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KeyListener problems

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  • itsallaboutyui
    I have an object containing the following code var kl2 = new YAHOO.util.KeyListener(document, { keys:[74,175,170,171,172,174,176] }, {
    Message 1 of 7 , Dec 29, 2006
      I have an object containing the following code

      var kl2 = new YAHOO.util.KeyListener(document, {
      keys:[74,175,170,171,172,174,176] },
      {
      fn:this.kp},correctScope:true } );
      kl2.enable();

      //this.kp is a function within the object which calls
      kp : function(e){

      YAHOO.log('pressed: ' + $E.getCharCode(e));
      }




      but the charCode is always 0. I'm stumped. 74 is a keypress for J.
    • Steven Peterson
      In your function, e does not represent an event, so using the Event utility against it will not work. KeyListener uses a CustomEvent, so the arguments are
      Message 2 of 7 , Dec 29, 2006

        In your function, e does not represent an event, so using the Event utility against it will not work. KeyListener uses a CustomEvent, so the arguments are (type, args, obj), so you should look in the args array to get both the DOM event (the first arg) and the code for the key that was pressed (the second arg). When you pass your handler to the KeyListener, it is subscribed to the internal “keyEvent” CustomEvent, and all of the abstract differences between keyCode and charCode are handled under the hood.

         

        Steven Peterson

        Web Developer, Platform Engineering

        Yahoo!

         

         

         

        From: ydn-javascript@yahoogroups.com [mailto:ydn-javascript@yahoogroups.com] On Behalf Of itsallaboutyui
        Sent: Friday, December 29, 2006 3:36 PM
        To: ydn-javascript@yahoogroups.com
        Subject: [ydn-javascript] KeyListener problems

         

        I have an object containing the following code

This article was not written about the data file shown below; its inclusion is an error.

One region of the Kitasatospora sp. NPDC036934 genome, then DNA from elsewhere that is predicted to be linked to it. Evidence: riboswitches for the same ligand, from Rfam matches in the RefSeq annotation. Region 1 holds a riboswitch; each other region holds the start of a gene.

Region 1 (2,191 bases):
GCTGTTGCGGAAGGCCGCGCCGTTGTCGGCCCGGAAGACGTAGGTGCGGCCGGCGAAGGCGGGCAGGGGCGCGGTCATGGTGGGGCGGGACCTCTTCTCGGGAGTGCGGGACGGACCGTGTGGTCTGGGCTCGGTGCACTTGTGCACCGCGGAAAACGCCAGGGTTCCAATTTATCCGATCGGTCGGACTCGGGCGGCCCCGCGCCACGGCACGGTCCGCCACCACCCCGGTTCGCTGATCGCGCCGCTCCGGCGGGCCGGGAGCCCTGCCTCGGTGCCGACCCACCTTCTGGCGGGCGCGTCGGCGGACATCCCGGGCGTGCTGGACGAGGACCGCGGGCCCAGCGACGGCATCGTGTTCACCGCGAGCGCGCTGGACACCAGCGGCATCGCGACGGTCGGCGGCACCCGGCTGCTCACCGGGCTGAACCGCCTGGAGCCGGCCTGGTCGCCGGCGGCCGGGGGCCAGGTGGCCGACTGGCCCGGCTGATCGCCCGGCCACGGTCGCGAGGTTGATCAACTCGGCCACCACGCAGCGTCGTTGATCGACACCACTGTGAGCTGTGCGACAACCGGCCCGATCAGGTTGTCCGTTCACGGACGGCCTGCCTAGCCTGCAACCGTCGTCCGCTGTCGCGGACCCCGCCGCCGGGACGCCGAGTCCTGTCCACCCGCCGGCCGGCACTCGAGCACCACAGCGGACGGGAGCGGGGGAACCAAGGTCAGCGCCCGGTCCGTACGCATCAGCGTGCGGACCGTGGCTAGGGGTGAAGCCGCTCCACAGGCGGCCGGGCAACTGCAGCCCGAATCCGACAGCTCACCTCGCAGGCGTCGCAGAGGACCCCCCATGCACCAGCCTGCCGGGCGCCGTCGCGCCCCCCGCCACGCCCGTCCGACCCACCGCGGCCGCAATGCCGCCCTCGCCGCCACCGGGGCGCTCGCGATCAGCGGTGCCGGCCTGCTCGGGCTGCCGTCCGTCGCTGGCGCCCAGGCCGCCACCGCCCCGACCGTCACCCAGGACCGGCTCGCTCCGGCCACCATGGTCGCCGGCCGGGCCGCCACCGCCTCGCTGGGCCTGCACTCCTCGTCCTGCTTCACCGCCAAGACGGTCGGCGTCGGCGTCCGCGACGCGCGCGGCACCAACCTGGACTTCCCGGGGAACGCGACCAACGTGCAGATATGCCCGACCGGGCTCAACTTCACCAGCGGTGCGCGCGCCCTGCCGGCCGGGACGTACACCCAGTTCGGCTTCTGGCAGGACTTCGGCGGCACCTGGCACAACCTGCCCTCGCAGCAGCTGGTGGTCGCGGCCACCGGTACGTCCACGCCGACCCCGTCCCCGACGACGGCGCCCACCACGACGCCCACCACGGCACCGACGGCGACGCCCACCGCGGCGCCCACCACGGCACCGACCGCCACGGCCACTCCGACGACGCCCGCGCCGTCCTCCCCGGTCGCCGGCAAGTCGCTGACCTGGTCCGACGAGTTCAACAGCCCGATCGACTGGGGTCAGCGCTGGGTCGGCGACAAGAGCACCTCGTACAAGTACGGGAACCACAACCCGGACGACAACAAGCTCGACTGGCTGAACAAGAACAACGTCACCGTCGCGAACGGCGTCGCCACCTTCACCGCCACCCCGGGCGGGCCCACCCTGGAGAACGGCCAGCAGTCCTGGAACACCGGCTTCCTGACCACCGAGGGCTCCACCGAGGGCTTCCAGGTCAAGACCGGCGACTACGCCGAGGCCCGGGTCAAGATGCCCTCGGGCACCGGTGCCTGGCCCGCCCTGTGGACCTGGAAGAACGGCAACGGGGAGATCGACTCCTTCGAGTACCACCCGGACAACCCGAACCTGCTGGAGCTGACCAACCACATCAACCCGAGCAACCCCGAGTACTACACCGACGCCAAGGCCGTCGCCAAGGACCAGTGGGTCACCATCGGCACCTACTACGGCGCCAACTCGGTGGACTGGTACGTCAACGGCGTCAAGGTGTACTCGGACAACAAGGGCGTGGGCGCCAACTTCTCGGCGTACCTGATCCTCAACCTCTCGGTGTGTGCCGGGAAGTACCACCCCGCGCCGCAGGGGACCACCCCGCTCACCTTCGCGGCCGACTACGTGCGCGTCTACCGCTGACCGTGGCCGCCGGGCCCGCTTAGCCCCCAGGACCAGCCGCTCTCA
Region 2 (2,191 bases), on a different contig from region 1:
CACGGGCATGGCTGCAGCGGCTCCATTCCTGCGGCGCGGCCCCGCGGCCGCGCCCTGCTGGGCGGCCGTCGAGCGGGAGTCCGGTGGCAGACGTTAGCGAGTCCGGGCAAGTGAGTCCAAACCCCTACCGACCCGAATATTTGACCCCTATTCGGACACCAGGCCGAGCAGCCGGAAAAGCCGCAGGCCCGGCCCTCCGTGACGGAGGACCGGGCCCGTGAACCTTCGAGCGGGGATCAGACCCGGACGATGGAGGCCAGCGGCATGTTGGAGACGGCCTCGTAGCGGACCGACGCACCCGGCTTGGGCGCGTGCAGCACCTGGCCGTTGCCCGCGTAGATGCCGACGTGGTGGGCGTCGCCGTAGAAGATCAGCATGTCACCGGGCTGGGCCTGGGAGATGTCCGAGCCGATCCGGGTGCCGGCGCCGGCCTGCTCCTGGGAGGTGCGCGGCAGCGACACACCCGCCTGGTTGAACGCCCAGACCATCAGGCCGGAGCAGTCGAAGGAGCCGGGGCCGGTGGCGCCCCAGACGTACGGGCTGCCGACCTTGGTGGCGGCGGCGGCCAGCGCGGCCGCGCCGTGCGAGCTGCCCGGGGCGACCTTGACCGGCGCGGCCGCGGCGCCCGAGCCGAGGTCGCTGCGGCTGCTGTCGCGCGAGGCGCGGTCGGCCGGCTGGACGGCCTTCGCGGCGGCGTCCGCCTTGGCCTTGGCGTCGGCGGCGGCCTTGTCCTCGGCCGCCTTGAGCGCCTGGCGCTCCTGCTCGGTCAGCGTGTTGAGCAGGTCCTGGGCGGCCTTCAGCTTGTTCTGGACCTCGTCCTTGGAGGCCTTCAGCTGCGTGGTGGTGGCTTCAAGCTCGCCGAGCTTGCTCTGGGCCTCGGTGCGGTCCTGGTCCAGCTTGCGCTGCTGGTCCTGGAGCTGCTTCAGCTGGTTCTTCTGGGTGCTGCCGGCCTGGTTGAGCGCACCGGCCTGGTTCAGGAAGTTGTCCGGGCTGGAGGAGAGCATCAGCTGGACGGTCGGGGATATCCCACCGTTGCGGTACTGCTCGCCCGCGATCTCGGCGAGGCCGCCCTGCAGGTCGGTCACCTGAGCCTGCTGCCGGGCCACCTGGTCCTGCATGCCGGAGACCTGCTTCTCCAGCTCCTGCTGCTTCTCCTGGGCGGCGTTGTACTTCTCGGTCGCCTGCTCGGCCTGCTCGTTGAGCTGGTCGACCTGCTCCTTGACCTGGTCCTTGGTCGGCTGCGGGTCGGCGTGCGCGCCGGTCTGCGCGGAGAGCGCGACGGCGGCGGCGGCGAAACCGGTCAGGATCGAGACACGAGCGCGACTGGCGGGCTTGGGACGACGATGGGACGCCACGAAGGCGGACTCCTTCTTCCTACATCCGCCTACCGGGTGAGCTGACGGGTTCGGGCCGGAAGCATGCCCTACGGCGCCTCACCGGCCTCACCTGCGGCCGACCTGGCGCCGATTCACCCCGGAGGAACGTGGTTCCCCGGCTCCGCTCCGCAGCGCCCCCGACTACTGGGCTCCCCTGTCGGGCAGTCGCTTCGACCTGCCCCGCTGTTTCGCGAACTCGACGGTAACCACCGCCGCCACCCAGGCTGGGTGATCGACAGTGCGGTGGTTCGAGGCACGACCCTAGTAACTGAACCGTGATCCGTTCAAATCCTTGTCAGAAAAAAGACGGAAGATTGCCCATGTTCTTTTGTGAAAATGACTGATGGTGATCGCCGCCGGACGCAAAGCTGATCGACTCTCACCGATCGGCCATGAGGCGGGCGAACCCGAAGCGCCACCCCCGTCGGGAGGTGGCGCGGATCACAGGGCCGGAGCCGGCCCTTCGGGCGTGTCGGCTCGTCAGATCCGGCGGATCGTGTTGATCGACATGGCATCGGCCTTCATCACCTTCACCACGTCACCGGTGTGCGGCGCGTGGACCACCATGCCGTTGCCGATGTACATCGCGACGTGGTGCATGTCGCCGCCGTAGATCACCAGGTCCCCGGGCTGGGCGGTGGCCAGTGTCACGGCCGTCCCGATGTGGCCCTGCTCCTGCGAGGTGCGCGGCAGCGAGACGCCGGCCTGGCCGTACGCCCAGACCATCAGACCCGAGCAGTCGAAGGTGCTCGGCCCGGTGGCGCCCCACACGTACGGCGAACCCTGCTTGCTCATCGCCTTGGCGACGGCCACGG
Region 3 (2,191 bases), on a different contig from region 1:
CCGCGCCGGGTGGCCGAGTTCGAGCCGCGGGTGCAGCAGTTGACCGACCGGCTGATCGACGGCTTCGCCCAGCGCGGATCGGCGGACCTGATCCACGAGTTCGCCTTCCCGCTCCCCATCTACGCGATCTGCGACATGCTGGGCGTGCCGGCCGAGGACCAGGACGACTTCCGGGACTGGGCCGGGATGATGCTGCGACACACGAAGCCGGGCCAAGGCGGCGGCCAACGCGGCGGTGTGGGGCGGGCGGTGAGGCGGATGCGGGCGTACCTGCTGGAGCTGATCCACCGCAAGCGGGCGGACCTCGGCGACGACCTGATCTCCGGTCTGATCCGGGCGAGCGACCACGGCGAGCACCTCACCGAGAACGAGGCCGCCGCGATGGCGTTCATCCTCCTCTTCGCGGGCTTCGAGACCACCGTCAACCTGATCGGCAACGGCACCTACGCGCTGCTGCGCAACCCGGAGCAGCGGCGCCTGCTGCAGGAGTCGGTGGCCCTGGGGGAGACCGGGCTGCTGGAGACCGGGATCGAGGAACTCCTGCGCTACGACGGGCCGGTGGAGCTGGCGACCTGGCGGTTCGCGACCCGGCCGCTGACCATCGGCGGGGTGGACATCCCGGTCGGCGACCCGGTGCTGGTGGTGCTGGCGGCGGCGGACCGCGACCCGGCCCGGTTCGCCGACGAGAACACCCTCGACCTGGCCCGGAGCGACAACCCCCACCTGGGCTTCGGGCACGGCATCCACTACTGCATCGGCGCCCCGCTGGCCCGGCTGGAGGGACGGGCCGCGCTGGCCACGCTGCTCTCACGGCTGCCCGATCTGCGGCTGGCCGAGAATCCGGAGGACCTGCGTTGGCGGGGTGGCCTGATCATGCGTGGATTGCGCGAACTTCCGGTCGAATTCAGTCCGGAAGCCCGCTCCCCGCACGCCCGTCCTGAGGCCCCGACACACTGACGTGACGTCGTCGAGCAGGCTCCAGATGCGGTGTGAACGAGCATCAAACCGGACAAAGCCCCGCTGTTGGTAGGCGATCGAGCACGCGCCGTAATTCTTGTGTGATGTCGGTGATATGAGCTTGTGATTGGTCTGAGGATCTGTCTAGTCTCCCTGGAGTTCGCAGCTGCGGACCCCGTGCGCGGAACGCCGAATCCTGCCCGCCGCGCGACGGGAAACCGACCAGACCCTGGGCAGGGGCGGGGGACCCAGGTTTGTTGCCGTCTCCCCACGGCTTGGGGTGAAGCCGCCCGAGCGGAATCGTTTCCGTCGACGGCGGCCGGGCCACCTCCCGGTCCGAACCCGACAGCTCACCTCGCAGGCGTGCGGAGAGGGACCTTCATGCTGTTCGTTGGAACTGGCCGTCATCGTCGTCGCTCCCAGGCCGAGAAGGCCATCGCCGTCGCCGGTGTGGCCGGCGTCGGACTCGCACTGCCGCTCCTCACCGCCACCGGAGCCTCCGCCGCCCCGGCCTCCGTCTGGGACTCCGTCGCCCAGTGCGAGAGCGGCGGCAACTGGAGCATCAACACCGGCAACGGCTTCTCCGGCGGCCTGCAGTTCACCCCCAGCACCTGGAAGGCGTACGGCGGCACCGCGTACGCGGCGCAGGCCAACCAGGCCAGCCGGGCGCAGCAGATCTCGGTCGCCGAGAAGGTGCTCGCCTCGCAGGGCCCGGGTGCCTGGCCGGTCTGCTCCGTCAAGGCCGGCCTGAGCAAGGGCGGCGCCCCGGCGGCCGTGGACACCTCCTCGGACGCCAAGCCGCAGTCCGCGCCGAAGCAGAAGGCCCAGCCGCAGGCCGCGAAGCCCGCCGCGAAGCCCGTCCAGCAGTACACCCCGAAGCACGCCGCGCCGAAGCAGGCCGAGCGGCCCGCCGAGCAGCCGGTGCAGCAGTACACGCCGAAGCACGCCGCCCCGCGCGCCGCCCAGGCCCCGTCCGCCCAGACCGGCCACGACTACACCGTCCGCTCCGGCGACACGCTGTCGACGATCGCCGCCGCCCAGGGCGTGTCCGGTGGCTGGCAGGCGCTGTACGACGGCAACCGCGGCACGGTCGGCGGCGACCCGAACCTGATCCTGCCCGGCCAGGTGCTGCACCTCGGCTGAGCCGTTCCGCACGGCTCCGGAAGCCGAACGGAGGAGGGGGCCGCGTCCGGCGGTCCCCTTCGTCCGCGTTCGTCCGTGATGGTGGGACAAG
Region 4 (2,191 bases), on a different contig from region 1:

var kl2 = new YAHOO.util.KeyListener(document, {
        keys:[74,175,170,171,172,174,176] },
        {
        fn:this.kp},correctScope:true } );
        kl2.enable();

        //this.kp is a function within the object which calls
        kp : function(e){

        YAHOO.log('pressed: ' + $E.getCharCode(e));
        }

        but the charCode is always 0. I'm stumped. 74 is a keypress for J.

      • randomjuju
        Hi there! This may belong in another thread, but I was wondering why KeyListener is part of the Container collection. It seems to me that it d be handy in
        Message 3 of 7 , Dec 29, 2006
          Hi there!

          This may belong in another thread, but I was wondering why KeyListener
          is part of the Container collection. It seems to me that it'd be
          handy in lots of other situations, too.

          Thanks!

          -Jon

          --- In ydn-javascript@yahoogroups.com, "Steven Peterson"
          <y_stevenp@...> wrote:
          >
          > In your function, e does not represent an event, so using the Event
          utility
          > against it will not work. KeyListener uses a CustomEvent, so the
          arguments
          > are (type, args, obj), so you should look in the args array to get
          both the
          > DOM event (the first arg) and the code for the key that was pressed (the
          > second arg). When you pass your handler to the KeyListener, it is
          subscribed
          > to the internal "keyEvent" CustomEvent, and all of the abstract
          differences
          > between keyCode and charCode are handled under the hood.
          >
          >
          >
          > Steven Peterson
          >
          > Web Developer, Platform Engineering
          >
          > Yahoo!
          >
          >
          >
          >
          >
          >
          >
          > From: ydn-javascript@yahoogroups.com
          [mailto:ydn-javascript@yahoogroups.com]
          > On Behalf Of itsallaboutyui
          > Sent: Friday, December 29, 2006 3:36 PM
          > To: ydn-javascript@yahoogroups.com
          > Subject: [ydn-javascript] KeyListener problems
          >
          >
          >
          > I have an object containing the following code
          >
          > var kl2 = new YAHOO.util.KeyListener(document, {
          > keys:[74,175,170,171,172,174,176] },
          > {
          > fn:this.kp},correctScope:true } );
          > kl2.enable();
          >
          > //this.kp is a function within the object which calls
          > kp : function(e){
          >
          > YAHOO.log('pressed: ' + $E.getCharCode(e));
          > }
          >
          > but the charCode is always 0. I'm stumped. 74 is a keypress for J.
          >